No. 1 Lutcher baseball back with veteran team looking to make deeper run in Division II

by William Weathers // Contributor

When you’re looking for defining moments in this year’s climb of Lutcher’s baseball team to the No.1 seeded team in the Division II nonselect bracket, the first inclination is to go back nearly a year.

That’s when the Bulldogs, also the top seed, won the first game of a quarterfinal series with visiting Lakeshore before being swept 8-2, 12-1 and out of the playoffs.

But Lutcher coach Ryan Jensen said you only have to go back 3 ½ weeks when this year’s team had a decision to make. The result of a 9-0 setback to South Beauregard also had far-reaching effects for a team that suffered its worst defeat of the season and second shutout.

“They beat us like we haven’t been beaten since I’ve been here,” Jensen said. “The game was much worse than the score. It was a big reality check. We kind of challenged our kids that night, to have more player ownership.

“It can’t always be coming from the coaches,” Jensen said. “We can’t have these expectations for our guys if they don’t have the same expectations. We have 11 seniors and they’re done after this, win or lose. This is the end of the line playing baseball here. It can’t be for people outside of that locker room or field. Since that day we’ve looked different. We’ve played differently. We’ve been a much better baseball team.”

Lutcher (25-7) went on to reel off eight wins in its next nine games, including a share of the District 7-4A championship, heading into its best-of-3 regional playoff series at home against No. 17 Jennings (18-12).

The series begins at 6 p.m. Thursday and continues at 4 p.m. Friday with the, ‘if necessary’ game set for 7 p.m.

The Lutcher-Jennings winner advances to next week’s quarterfinal round against the Rayne-North DeSoto survivor.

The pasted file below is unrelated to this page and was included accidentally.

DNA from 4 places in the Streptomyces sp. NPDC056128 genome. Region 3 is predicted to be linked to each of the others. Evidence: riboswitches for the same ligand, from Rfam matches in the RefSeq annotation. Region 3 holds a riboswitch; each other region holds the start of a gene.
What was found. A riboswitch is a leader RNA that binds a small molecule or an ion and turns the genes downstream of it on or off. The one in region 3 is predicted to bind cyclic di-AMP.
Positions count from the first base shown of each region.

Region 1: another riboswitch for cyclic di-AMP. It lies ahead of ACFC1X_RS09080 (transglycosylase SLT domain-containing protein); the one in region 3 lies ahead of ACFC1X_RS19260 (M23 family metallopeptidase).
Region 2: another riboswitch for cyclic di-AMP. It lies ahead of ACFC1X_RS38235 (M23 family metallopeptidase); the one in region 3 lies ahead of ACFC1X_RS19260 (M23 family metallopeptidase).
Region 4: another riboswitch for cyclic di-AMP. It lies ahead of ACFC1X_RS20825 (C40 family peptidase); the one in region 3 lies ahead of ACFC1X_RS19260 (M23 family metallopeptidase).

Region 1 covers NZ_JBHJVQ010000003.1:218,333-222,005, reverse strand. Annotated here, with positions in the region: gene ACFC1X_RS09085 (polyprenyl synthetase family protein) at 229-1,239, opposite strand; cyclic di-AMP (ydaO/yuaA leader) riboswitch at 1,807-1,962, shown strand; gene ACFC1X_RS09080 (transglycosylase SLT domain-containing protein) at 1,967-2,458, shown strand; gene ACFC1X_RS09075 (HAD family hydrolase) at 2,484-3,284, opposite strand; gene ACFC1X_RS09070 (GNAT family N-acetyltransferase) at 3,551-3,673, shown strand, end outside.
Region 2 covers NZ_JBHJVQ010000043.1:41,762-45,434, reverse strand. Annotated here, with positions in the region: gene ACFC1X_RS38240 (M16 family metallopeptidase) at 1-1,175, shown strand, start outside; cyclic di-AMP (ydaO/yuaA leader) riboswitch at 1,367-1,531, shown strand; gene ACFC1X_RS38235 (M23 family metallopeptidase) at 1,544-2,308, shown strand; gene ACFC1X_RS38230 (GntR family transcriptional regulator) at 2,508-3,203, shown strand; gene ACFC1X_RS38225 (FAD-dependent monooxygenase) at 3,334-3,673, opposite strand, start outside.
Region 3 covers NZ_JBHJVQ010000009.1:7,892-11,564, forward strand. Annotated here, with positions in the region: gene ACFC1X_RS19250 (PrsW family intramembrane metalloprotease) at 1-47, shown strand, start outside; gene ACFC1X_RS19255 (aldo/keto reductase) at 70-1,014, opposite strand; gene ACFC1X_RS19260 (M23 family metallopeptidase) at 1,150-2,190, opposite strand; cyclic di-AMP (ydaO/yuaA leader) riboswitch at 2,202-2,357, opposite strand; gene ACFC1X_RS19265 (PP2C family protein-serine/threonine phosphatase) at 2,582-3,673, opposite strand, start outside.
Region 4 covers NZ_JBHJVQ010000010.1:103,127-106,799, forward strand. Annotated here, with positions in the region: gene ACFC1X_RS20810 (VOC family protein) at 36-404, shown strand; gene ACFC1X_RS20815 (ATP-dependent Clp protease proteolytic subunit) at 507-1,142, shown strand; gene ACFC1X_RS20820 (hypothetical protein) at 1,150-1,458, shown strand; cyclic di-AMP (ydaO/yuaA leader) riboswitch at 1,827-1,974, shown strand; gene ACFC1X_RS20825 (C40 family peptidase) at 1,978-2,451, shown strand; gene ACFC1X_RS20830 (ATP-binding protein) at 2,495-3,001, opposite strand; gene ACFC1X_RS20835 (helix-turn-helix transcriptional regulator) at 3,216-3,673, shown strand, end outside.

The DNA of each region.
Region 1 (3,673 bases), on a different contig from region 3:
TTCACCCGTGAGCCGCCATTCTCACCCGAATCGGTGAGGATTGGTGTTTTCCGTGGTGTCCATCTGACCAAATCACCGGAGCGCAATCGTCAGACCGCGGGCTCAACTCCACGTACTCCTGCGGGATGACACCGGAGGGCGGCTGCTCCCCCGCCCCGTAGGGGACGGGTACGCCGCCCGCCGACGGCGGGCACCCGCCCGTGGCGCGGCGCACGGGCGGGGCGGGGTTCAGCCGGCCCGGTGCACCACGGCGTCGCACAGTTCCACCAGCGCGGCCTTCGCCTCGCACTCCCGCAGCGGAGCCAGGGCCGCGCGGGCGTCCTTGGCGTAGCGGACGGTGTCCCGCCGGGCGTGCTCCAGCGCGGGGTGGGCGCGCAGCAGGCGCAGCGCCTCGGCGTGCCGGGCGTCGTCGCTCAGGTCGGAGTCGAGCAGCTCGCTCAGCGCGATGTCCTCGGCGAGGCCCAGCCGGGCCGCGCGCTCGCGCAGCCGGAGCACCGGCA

“The experience is the biggest deal,” Jensen said of his senior-laden team. “We only lost one everyday starter from last year. I think last year’s situation was a great learning situation for us because we had won it the year before and the year before we had lost in the finals.

“That group last year kind of expected it to happen,” Jensen said. “We won game one against Lakeshore and when we lost game two, I don’t think we handled it well. We were kind of shellshocked. They jumped on us quick in game three and it got away from us. That loss really hurt. I think it resonated with this group.”

Jensen sensed an attitude shift in his team’s play last summer that continued through the start of the 2024 season. The Bulldogs won 16 of 20 games before running into their longest losing streak of the season – two games – to Hahnville and South Beauregard over a four-day period.

Jensen lauded his team’s consistency against a schedule that’s proved challenging and one that uncovered flaws along the way, giving this year’s team time to remedy them for a deep postseason run.

Before last season Lutcher appeared in the last two state championship games, defeating Berwick 5-4 in the 3A title game in 2022, and falling 10-4 to Sterlington in the 3A championship matchup.